There are few places left in this world where we can escape the influence and din of progress and technology. Voices from every direction and perspective beckon, even push, us forward toward more, greater and faster technology, with the teaser of more wealth, more possessions, more pleasure, and, consequently, more happiness and contentment. This is how the present American dream is now defined, and every investment broker and political candidate promises that if we trust them, we also can trust that one day it will all be ours.
But have we become so blinded by the material, industrial, progressivist culture in which we live that we've lost the ability, not just to achieve, but to even discern what true happiness and beauty is? What criteria do we use to plan for tomorrow, for the future, for retirement, and when this life is over, are we anything more than just fertilizer to give back to Mother Earth what we have so irresponsibility taken from her?
And in the end, with all the opportunities we've had in this life, what is important? What lasts? Has our culture's enticement to always look for an easier, labor saving means to do every1hing left us a flabby, flaccid culture?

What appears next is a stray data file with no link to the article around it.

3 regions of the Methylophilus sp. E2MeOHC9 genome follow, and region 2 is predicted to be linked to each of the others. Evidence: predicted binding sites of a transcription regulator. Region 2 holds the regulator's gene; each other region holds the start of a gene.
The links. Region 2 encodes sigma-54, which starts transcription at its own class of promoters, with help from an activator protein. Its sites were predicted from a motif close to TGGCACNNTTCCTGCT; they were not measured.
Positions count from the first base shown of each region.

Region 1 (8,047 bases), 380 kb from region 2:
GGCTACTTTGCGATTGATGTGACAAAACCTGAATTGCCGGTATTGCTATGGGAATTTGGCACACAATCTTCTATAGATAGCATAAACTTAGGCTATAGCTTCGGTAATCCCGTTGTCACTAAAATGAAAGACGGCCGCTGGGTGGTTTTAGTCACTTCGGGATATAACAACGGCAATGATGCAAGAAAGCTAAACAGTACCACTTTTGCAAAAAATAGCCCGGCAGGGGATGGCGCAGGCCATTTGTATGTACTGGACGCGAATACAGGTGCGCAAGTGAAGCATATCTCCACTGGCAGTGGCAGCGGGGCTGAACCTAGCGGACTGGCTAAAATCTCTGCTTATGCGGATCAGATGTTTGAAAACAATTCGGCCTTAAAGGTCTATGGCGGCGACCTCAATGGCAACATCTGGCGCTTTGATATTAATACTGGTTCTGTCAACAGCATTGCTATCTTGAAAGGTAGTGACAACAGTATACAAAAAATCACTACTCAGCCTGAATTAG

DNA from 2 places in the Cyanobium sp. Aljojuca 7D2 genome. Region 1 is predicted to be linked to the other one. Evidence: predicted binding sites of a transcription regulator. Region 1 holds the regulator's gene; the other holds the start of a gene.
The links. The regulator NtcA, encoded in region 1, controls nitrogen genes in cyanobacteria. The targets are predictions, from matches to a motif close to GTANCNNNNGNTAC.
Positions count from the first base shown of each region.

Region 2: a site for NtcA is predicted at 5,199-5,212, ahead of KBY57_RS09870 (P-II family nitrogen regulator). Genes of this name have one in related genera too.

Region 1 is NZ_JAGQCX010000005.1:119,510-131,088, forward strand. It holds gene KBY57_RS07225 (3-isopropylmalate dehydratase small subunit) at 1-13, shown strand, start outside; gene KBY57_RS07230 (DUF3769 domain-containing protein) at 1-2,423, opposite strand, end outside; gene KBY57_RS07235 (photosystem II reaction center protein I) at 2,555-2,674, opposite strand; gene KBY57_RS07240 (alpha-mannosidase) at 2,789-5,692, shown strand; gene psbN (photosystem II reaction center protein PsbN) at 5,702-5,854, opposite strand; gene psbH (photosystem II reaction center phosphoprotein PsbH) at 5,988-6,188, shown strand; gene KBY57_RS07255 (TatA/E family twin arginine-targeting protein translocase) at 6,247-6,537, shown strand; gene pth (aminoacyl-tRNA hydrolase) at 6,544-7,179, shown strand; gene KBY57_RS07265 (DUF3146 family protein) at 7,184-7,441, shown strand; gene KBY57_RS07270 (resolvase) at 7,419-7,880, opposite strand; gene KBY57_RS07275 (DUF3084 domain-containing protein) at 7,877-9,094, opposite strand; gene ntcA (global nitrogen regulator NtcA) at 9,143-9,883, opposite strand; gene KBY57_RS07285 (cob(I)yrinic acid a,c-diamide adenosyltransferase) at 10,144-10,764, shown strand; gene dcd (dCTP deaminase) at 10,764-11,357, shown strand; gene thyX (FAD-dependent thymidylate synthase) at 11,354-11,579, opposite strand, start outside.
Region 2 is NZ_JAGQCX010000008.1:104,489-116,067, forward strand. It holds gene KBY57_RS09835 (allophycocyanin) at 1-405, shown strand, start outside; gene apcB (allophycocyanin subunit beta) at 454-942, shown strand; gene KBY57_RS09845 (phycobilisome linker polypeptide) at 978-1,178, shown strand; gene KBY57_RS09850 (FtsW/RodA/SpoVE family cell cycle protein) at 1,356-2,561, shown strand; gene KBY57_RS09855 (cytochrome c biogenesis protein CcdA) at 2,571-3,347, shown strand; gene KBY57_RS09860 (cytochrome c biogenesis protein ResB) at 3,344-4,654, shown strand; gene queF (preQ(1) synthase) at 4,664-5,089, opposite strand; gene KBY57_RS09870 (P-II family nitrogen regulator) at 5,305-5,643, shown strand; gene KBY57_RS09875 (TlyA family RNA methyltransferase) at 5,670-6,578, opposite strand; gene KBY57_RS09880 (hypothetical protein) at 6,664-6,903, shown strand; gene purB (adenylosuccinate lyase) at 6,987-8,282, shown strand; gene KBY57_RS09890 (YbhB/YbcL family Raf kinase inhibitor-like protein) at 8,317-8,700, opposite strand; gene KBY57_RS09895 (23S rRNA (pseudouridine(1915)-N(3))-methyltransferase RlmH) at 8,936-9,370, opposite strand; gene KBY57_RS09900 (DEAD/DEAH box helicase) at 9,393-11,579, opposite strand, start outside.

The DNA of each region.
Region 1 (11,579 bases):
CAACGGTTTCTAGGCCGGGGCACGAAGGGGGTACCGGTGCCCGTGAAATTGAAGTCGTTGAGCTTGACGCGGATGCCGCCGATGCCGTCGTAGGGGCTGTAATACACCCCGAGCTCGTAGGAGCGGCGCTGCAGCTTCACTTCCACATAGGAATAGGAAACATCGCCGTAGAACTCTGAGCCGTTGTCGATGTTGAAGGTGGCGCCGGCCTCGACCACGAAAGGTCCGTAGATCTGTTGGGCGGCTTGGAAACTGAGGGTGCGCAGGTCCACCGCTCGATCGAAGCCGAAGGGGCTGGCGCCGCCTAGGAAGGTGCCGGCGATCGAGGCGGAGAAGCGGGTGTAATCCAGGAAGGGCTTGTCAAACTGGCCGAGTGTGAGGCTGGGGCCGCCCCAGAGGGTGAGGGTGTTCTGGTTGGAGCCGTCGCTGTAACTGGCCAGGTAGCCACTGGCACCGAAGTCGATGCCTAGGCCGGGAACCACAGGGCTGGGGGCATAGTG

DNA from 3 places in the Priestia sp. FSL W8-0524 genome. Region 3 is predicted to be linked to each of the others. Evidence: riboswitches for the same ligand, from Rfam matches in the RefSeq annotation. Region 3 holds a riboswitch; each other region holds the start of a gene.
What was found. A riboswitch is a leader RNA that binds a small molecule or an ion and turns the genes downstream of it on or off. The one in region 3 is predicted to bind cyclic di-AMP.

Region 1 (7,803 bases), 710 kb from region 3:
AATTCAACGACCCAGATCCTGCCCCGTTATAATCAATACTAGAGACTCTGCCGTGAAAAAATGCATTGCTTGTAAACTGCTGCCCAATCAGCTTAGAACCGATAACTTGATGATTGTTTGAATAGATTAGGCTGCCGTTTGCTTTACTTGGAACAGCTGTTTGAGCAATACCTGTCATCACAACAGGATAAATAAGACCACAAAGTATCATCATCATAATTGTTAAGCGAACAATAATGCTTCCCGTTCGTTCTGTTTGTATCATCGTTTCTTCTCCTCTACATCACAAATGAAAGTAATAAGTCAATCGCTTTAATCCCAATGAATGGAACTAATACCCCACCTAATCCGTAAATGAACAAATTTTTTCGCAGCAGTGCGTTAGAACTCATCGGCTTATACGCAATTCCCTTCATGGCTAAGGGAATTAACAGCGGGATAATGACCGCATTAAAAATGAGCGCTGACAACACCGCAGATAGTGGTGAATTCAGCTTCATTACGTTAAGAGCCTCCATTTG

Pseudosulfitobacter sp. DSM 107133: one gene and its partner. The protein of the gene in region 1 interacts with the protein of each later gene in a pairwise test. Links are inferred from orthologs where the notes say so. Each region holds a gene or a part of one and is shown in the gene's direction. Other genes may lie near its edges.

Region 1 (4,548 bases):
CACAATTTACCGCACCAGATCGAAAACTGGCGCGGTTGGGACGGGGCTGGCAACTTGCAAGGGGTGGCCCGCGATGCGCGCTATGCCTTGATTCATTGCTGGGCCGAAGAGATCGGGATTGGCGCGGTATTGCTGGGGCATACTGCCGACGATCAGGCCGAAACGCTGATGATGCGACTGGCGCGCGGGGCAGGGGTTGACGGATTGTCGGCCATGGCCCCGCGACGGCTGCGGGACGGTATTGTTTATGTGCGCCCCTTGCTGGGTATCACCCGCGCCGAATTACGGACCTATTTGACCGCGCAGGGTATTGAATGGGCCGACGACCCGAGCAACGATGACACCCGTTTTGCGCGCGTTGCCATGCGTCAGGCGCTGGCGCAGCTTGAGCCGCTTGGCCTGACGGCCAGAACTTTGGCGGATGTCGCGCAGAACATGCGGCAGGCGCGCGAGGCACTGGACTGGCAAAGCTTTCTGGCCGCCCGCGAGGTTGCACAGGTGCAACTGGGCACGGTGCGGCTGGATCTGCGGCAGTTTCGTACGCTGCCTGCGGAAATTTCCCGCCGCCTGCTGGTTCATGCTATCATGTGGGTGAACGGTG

In this book Marcus Grodi discusses what he and his family discovered, mostly by surprise, after moving from the city to 25-acres of rural Ohio farm land. This involved a radical shift in priorities for all of them, but mostly it helped them discover some critical truths about life, simplicity, detachment, about our relationship to nature, and to nature's Creator, that apply regardless of where a person lives. He offers wonderful reflections about life from this going back to the land experience as a metaphor of authentic conversion and drawing closer to God."